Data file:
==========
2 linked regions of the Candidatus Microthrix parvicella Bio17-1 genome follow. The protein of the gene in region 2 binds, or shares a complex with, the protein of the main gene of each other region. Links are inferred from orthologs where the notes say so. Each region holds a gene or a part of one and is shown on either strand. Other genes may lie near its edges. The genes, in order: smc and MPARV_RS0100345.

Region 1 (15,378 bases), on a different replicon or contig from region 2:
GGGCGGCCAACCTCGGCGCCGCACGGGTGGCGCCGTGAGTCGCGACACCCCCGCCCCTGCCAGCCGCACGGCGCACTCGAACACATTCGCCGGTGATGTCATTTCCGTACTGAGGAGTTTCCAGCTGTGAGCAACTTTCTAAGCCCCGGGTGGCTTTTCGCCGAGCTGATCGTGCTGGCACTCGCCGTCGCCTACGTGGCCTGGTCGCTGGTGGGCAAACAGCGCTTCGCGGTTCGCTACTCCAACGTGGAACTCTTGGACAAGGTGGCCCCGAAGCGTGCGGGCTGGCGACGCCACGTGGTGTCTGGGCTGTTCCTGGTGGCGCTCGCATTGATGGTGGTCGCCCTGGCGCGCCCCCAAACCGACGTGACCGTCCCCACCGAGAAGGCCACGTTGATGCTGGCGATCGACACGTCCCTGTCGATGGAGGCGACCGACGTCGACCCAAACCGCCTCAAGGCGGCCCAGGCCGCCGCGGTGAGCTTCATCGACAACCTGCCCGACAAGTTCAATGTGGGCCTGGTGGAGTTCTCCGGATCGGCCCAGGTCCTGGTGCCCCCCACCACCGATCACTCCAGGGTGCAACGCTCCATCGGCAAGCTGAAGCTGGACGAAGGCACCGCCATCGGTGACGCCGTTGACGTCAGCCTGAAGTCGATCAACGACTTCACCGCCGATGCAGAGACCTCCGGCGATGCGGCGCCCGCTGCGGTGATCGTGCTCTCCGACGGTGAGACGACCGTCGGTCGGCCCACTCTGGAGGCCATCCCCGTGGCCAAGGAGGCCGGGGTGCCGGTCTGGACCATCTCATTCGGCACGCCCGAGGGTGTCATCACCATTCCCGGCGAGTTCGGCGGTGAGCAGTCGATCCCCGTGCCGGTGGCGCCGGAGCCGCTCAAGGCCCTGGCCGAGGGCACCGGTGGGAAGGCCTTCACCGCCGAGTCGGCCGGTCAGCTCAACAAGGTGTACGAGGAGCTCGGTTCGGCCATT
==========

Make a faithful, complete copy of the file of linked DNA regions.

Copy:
2 linked regions of the Candidatus Microthrix parvicella Bio17-1 genome follow. The protein of the gene in region 2 binds, or shares a complex with, the protein of the main gene of each other region. Links are inferred from orthologs where the notes say so. Each region holds a gene or a part of one and is shown on either strand. Other genes may lie near its edges. The genes, in order: smc and MPARV_RS0100345.

Region 1 (15,378 bases), on a different replicon or contig from region 2:
GGGCGGCCAACCTCGGCGCCGCACGGGTGGCGCCGTGAGTCGCGACACCCCCGCCCCTGCCAGCCGCACGGCGCACTCGAACACATTCGCCGGTGATGTCATTTCCGTACTGAGGAGTTTCCAGCTGTGAGCAACTTTCTAAGCCCCGGGTGGCTTTTCGCCGAGCTGATCGTGCTGGCACTCGCCGTCGCCTACGTGGCCTGGTCGCTGGTGGGCAAACAGCGCTTCGCGGTTCGCTACTCCAACGTGGAACTCTTGGACAAGGTGGCCCCGAAGCGTGCGGGCTGGCGACGCCACGTGGTGTCTGGGCTGTTCCTGGTGGCGCTCGCATTGATGGTGGTCGCCCTGGCGCGCCCCCAAACCGACGTGACCGTCCCCACCGAGAAGGCCACGTTGATGCTGGCGATCGACACGTCCCTGTCGATGGAGGCGACCGACGTCGACCCAAACCGCCTCAAGGCGGCCCAGGCCGCCGCGGTGAGCTTCATCGACAACCTGCCCGACAAGTTCAATGTGGGCCTGGTGGAGTTCTCCGGATCGGCCCAGGTCCTGGTGCCCCCCACCACCGATCACTCCAGGGTGCAACGCTCCATCGGCAAGCTGAAGCTGGACGAAGGCACCGCCATCGGTGACGCCGTTGACGTCAGCCTGAAGTCGATCAACGACTTCACCGCCGATGCAGAGACCTCCGGCGATGCGGCGCCCGCTGCGGTGATCGTGCTCTCCGACGGTGAGACGACCGTCGGTCGGCCCACTCTGGAGGCCATCCCCGTGGCCAAGGAGGCCGGGGTGCCGGTCTGGACCATCTCATTCGGCACGCCCGAGGGTGTCATCACCATTCCCGGCGAGTTCGGCGGTGAGCAGTCGATCCCCGTGCCGGTGGCGCCGGAGCCGCTCAAGGCCCTGGCCGAGGGCACCGGTGGGAAGGCCTTCACCGCCGAGTCGGCCGGTCAGCTCAACAAGGTGTACGAGGAGCTCGGTTCGGCCATT